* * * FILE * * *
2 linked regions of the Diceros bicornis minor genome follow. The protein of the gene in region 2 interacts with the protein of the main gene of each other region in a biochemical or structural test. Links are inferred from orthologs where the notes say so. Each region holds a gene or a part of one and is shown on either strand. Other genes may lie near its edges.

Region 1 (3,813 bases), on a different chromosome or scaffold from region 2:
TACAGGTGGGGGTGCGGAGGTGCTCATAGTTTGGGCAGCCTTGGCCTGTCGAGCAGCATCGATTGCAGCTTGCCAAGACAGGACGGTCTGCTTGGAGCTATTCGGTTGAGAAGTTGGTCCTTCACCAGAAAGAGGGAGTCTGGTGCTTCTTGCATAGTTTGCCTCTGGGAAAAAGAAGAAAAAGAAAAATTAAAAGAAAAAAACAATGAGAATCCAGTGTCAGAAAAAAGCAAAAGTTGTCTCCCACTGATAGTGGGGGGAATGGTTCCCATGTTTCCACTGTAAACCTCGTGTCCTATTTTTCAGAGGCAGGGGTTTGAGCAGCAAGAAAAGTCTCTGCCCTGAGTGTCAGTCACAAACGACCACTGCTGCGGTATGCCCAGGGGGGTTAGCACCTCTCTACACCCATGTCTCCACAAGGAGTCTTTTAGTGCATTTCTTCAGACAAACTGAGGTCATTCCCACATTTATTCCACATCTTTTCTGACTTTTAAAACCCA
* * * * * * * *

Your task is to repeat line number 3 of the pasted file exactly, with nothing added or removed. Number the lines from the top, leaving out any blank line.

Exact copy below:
TACAGGTGGGGGTGCGGAGGTGCTCATAGTTTGGGCAGCCTTGGCCTGTCGAGCAGCATCGATTGCAGCTTGCCAAGACAGGACGGTCTGCTTGGAGCTATTCGGTTGAGAAGTTGGTCCTTCACCAGAAAGAGGGAGTCTGGTGCTTCTTGCATAGTTTGCCTCTGGGAAAAAGAAGAAAAAGAAAAATTAAAAGAAAAAAACAATGAGAATCCAGTGTCAGAAAAAAGCAAAAGTTGTCTCCCACTGATAGTGGGGGGAATGGTTCCCATGTTTCCACTGTAAACCTCGTGTCCTATTTTTCAGAGGCAGGGGTTTGAGCAGCAAGAAAAGTCTCTGCCCTGAGTGTCAGTCACAAACGACCACTGCTGCGGTATGCCCAGGGGGGTTAGCACCTCTCTACACCCATGTCTCCACAAGGAGTCTTTTAGTGCATTTCTTCAGACAAACTGAGGTCATTCCCACATTTATTCCACATCTTTTCTGACTTTTAAAACCCA